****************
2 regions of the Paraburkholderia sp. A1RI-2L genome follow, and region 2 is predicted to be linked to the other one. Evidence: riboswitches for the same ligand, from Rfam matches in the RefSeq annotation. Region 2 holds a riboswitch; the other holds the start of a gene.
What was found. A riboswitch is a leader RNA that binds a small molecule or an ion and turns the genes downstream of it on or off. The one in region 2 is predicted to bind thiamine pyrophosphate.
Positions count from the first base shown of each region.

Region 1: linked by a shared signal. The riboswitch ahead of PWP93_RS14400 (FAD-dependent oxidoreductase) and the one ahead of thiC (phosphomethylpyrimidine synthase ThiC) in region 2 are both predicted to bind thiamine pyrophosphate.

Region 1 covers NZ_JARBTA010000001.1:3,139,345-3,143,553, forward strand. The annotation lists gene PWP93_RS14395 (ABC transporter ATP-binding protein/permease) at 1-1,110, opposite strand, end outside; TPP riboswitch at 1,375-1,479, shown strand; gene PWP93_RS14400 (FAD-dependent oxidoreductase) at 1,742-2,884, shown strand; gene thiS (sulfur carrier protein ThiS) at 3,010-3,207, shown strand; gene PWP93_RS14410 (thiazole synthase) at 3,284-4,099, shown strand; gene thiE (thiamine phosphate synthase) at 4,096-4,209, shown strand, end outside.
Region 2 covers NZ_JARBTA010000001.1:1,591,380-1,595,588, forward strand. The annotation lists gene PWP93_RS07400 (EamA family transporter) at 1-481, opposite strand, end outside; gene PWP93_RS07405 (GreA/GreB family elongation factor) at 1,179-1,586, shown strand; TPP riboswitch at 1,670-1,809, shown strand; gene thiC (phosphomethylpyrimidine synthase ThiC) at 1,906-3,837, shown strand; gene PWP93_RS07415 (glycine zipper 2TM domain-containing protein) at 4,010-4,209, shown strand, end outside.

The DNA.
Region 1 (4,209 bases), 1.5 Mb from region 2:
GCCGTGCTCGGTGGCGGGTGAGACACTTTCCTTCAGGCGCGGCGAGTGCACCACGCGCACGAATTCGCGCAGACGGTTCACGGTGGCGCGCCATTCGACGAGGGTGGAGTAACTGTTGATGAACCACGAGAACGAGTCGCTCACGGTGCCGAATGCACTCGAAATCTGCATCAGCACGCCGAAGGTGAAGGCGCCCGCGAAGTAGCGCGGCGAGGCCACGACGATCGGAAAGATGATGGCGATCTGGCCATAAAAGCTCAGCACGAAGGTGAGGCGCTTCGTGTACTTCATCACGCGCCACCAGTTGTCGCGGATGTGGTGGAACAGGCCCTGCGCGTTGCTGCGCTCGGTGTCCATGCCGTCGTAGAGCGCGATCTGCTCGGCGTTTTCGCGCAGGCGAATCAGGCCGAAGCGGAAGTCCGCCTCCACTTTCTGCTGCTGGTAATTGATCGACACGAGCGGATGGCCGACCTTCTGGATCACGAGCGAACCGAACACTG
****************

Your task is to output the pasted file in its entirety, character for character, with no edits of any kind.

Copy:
2 regions of the Paraburkholderia sp. A1RI-2L genome follow, and region 2 is predicted to be linked to the other one. Evidence: riboswitches for the same ligand, from Rfam matches in the RefSeq annotation. Region 2 holds a riboswitch; the other holds the start of a gene.
What was found. A riboswitch is a leader RNA that binds a small molecule or an ion and turns the genes downstream of it on or off. The one in region 2 is predicted to bind thiamine pyrophosphate.
Positions count from the first base shown of each region.

Region 1: linked by a shared signal. The riboswitch ahead of PWP93_RS14400 (FAD-dependent oxidoreductase) and the one ahead of thiC (phosphomethylpyrimidine synthase ThiC) in region 2 are both predicted to bind thiamine pyrophosphate.

Region 1 covers NZ_JARBTA010000001.1:3,139,345-3,143,553, forward strand. The annotation lists gene PWP93_RS14395 (ABC transporter ATP-binding protein/permease) at 1-1,110, opposite strand, end outside; TPP riboswitch at 1,375-1,479, shown strand; gene PWP93_RS14400 (FAD-dependent oxidoreductase) at 1,742-2,884, shown strand; gene thiS (sulfur carrier protein ThiS) at 3,010-3,207, shown strand; gene PWP93_RS14410 (thiazole synthase) at 3,284-4,099, shown strand; gene thiE (thiamine phosphate synthase) at 4,096-4,209, shown strand, end outside.
Region 2 covers NZ_JARBTA010000001.1:1,591,380-1,595,588, forward strand. The annotation lists gene PWP93_RS07400 (EamA family transporter) at 1-481, opposite strand, end outside; gene PWP93_RS07405 (GreA/GreB family elongation factor) at 1,179-1,586, shown strand; TPP riboswitch at 1,670-1,809, shown strand; gene thiC (phosphomethylpyrimidine synthase ThiC) at 1,906-3,837, shown strand; gene PWP93_RS07415 (glycine zipper 2TM domain-containing protein) at 4,010-4,209, shown strand, end outside.

The DNA.
Region 1 (4,209 bases), 1.5 Mb from region 2:
GCCGTGCTCGGTGGCGGGTGAGACACTTTCCTTCAGGCGCGGCGAGTGCACCACGCGCACGAATTCGCGCAGACGGTTCACGGTGGCGCGCCATTCGACGAGGGTGGAGTAACTGTTGATGAACCACGAGAACGAGTCGCTCACGGTGCCGAATGCACTCGAAATCTGCATCAGCACGCCGAAGGTGAAGGCGCCCGCGAAGTAGCGCGGCGAGGCCACGACGATCGGAAAGATGATGGCGATCTGGCCATAAAAGCTCAGCACGAAGGTGAGGCGCTTCGTGTACTTCATCACGCGCCACCAGTTGTCGCGGATGTGGTGGAACAGGCCCTGCGCGTTGCTGCGCTCGGTGTCCATGCCGTCGTAGAGCGCGATCTGCTCGGCGTTTTCGCGCAGGCGAATCAGGCCGAAGCGGAAGTCCGCCTCCACTTTCTGCTGCTGGTAATTGATCGACACGAGCGGATGGCCGACCTTCTGGATCACGAGCGAACCGAACACTG